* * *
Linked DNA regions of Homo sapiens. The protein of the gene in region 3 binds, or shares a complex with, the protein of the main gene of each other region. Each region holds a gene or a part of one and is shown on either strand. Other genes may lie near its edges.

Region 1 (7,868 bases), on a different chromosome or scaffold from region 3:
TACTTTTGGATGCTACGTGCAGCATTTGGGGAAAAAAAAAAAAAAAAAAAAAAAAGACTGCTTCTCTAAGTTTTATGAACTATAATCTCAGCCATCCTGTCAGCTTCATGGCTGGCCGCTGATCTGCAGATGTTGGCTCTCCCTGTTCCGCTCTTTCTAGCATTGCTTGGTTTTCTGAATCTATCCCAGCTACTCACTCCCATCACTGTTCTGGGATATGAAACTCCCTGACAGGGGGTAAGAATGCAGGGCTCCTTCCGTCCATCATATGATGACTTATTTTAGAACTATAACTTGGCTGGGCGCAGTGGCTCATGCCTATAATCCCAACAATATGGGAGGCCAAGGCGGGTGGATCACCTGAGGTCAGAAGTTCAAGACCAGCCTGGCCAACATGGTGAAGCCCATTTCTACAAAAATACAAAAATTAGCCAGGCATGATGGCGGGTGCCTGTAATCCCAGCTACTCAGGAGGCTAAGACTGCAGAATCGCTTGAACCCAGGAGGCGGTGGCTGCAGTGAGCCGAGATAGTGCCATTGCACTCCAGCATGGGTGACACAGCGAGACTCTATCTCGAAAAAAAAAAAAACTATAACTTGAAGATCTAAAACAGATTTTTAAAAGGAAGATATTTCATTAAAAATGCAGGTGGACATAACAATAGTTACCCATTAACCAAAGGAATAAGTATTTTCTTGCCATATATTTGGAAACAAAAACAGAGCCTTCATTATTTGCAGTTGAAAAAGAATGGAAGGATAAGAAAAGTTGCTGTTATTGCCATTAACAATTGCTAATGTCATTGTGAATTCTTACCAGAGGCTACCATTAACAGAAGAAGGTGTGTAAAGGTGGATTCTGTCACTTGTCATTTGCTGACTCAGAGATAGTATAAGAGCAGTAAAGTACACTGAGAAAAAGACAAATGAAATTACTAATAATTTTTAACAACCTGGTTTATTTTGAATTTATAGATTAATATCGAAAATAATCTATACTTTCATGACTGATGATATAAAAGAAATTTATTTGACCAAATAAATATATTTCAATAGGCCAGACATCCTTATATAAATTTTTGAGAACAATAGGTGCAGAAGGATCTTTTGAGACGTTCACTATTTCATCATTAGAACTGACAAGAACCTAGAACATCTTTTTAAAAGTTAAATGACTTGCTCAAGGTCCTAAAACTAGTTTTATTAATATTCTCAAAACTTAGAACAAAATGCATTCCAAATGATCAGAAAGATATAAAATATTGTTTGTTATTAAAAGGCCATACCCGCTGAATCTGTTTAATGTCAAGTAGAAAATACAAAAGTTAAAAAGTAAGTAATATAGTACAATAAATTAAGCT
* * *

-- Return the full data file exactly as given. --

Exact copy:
Linked DNA regions of Homo sapiens. The protein of the gene in region 3 binds, or shares a complex with, the protein of the main gene of each other region. Each region holds a gene or a part of one and is shown on either strand. Other genes may lie near its edges.

Region 1 (7,868 bases), on a different chromosome or scaffold from region 3:
TACTTTTGGATGCTACGTGCAGCATTTGGGGAAAAAAAAAAAAAAAAAAAAAAAAGACTGCTTCTCTAAGTTTTATGAACTATAATCTCAGCCATCCTGTCAGCTTCATGGCTGGCCGCTGATCTGCAGATGTTGGCTCTCCCTGTTCCGCTCTTTCTAGCATTGCTTGGTTTTCTGAATCTATCCCAGCTACTCACTCCCATCACTGTTCTGGGATATGAAACTCCCTGACAGGGGGTAAGAATGCAGGGCTCCTTCCGTCCATCATATGATGACTTATTTTAGAACTATAACTTGGCTGGGCGCAGTGGCTCATGCCTATAATCCCAACAATATGGGAGGCCAAGGCGGGTGGATCACCTGAGGTCAGAAGTTCAAGACCAGCCTGGCCAACATGGTGAAGCCCATTTCTACAAAAATACAAAAATTAGCCAGGCATGATGGCGGGTGCCTGTAATCCCAGCTACTCAGGAGGCTAAGACTGCAGAATCGCTTGAACCCAGGAGGCGGTGGCTGCAGTGAGCCGAGATAGTGCCATTGCACTCCAGCATGGGTGACACAGCGAGACTCTATCTCGAAAAAAAAAAAAACTATAACTTGAAGATCTAAAACAGATTTTTAAAAGGAAGATATTTCATTAAAAATGCAGGTGGACATAACAATAGTTACCCATTAACCAAAGGAATAAGTATTTTCTTGCCATATATTTGGAAACAAAAACAGAGCCTTCATTATTTGCAGTTGAAAAAGAATGGAAGGATAAGAAAAGTTGCTGTTATTGCCATTAACAATTGCTAATGTCATTGTGAATTCTTACCAGAGGCTACCATTAACAGAAGAAGGTGTGTAAAGGTGGATTCTGTCACTTGTCATTTGCTGACTCAGAGATAGTATAAGAGCAGTAAAGTACACTGAGAAAAAGACAAATGAAATTACTAATAATTTTTAACAACCTGGTTTATTTTGAATTTATAGATTAATATCGAAAATAATCTATACTTTCATGACTGATGATATAAAAGAAATTTATTTGACCAAATAAATATATTTCAATAGGCCAGACATCCTTATATAAATTTTTGAGAACAATAGGTGCAGAAGGATCTTTTGAGACGTTCACTATTTCATCATTAGAACTGACAAGAACCTAGAACATCTTTTTAAAAGTTAAATGACTTGCTCAAGGTCCTAAAACTAGTTTTATTAATATTCTCAAAACTTAGAACAAAATGCATTCCAAATGATCAGAAAGATATAAAATATTGTTTGTTATTAAAAGGCCATACCCGCTGAATCTGTTTAATGTCAAGTAGAAAATACAAAAGTTAAAAAGTAAGTAATATAGTACAATAAATTAAGCT